The Gang’s All Here

"Since the turn of this century, more than 2.5 million people have been killed in the homicide crisis gripping Latin America and the Caribbean, according to the Igarapé Institute, a research group that tracks violence worldwide. The region accounts for just 8 percent of the global population, yet 38 percent of the world's murders. It has 17 of the 20 deadliest nations on earth." The NYT takes you Inside Gang Territory In Honduras. "In one of the deadliest cities in the world, an embattled group of young men had little but their tiny patch of turf — and they would die to protect it."


The Pen is Mightier Than the Penitentiary

"Wa Lone, 33, and Kyaw Soe Oo, 29, had been convicted in September and sentenced to seven years in jail in a case that raised questions about Myanmar's progress towards democracy and sparked an outcry from diplomats and human rights advocates." Two Reuters reporters have been freed in Myanmar after spending more than 500 days in jail.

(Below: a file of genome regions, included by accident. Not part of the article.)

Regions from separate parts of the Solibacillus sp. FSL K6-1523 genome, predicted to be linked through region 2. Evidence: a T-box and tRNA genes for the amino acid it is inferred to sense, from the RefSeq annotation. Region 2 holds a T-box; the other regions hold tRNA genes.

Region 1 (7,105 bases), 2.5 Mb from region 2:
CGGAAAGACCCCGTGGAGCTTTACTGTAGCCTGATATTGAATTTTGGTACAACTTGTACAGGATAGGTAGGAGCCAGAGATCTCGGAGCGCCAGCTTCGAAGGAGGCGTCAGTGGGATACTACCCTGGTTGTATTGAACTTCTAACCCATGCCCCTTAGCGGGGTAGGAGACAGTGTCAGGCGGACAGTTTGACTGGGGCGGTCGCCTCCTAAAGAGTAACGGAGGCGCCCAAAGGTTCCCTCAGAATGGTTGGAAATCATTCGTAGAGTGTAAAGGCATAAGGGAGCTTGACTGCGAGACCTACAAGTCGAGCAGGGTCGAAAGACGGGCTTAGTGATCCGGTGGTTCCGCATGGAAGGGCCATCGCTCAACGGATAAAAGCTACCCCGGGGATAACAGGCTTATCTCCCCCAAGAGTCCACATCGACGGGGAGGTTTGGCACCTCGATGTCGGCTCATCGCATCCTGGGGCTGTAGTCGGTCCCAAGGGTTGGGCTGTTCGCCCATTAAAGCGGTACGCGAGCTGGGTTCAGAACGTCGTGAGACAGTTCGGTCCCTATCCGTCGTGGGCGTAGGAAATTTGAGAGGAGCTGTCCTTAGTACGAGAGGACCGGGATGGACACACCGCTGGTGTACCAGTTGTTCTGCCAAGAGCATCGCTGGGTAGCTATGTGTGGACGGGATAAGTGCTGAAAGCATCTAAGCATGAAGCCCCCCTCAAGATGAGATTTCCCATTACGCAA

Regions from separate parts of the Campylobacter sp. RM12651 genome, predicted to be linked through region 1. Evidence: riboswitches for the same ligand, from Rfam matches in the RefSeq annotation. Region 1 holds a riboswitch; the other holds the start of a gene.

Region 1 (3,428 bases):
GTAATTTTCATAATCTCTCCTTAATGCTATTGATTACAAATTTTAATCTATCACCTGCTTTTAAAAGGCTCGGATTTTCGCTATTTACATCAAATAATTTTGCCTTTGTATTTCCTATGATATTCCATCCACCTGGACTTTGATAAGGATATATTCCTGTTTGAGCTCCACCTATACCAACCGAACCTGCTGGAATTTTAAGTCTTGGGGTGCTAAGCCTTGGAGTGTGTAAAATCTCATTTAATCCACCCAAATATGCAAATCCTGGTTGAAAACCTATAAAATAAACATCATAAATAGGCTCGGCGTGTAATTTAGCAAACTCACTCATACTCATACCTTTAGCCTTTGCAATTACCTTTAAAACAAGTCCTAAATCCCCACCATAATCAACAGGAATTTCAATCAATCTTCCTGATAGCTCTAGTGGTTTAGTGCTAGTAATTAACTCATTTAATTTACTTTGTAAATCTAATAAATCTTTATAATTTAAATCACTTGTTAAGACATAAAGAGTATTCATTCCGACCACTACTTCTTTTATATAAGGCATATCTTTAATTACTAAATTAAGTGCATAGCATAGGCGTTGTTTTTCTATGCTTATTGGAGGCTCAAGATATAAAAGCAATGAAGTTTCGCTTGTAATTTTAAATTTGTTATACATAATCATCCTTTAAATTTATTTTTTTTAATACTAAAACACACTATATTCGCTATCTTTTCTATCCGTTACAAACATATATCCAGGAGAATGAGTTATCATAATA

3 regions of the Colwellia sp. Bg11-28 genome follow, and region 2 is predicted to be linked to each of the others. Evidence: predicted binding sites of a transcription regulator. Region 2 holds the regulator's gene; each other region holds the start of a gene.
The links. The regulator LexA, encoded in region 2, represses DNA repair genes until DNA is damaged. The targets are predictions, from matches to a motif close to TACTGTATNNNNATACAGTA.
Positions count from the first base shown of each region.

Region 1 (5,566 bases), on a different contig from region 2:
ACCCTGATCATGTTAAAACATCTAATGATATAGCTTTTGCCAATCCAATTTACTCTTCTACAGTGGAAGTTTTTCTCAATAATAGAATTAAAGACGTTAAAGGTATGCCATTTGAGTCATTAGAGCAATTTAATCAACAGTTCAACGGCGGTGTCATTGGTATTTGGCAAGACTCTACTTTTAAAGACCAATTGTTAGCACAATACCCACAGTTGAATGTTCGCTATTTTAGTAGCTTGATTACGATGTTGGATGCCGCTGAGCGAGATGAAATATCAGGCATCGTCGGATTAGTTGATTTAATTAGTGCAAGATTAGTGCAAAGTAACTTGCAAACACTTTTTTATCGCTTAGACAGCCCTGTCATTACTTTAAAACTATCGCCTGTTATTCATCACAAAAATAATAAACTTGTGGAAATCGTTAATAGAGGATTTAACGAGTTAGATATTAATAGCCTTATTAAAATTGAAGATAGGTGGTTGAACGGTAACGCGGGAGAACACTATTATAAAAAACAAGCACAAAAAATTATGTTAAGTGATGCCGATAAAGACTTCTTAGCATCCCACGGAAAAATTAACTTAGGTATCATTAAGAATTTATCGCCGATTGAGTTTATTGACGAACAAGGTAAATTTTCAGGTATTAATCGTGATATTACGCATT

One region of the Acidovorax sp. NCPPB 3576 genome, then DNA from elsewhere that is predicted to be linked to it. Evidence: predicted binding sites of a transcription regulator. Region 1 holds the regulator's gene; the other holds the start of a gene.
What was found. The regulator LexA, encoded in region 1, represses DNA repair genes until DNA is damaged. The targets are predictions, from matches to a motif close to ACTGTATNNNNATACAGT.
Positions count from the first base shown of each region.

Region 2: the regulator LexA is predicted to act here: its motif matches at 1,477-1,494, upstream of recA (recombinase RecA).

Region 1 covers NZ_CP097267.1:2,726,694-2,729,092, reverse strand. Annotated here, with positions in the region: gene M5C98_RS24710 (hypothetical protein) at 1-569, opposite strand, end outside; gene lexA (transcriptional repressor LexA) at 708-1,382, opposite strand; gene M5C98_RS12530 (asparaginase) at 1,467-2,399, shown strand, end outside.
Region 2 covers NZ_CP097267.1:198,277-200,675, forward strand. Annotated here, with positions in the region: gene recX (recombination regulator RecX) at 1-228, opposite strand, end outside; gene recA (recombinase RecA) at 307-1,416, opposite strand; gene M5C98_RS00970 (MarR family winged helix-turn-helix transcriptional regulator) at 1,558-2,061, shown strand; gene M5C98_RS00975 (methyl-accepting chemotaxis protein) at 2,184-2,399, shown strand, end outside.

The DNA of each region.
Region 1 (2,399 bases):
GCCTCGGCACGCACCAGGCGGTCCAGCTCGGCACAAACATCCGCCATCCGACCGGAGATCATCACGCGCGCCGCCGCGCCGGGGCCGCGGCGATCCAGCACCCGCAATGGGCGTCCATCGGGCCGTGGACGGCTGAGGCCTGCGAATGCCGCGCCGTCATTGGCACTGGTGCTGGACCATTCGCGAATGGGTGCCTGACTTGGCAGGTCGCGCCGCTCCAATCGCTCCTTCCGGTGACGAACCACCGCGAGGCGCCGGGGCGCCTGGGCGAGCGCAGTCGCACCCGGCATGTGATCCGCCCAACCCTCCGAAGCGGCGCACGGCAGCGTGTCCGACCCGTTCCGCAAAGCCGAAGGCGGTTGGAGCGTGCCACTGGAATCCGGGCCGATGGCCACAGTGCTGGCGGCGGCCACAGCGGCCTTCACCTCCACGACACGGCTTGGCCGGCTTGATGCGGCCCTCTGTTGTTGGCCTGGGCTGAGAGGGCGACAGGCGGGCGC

Ribeye on the Prize

"A small number of firms still control most of the country's – and by now the world's – beef. They draw from many comparatively small ranchers and cattle feeders, and depend on a low-paid, mostly invisible workforce. The fact that this set of relationships remains so stable, despite the public's abstract sense that something is not quite right, is not the inevitable consequence of technological change but the direct result of the political struggles of the late 19th century." Adapted from his new book on the topic, Joshua Specht on The price of plenty: how beef changed America. "Exploitation and predatory pricing drove the transformation of the US beef industry – and created the model for modern agribusiness." For more, here's the book: Red Meat Republic: A Hoof-to-Table History of How Beef Changed America.


Shroom with a View

In a remarkably rapid turnaround, the nationwide legalization of cannabis is looking like a near certain outcome. Are 'shrooms next? From NPR: A Growing Push To Loosen Laws Around Psilocybin, Treat Mushrooms As Medicine.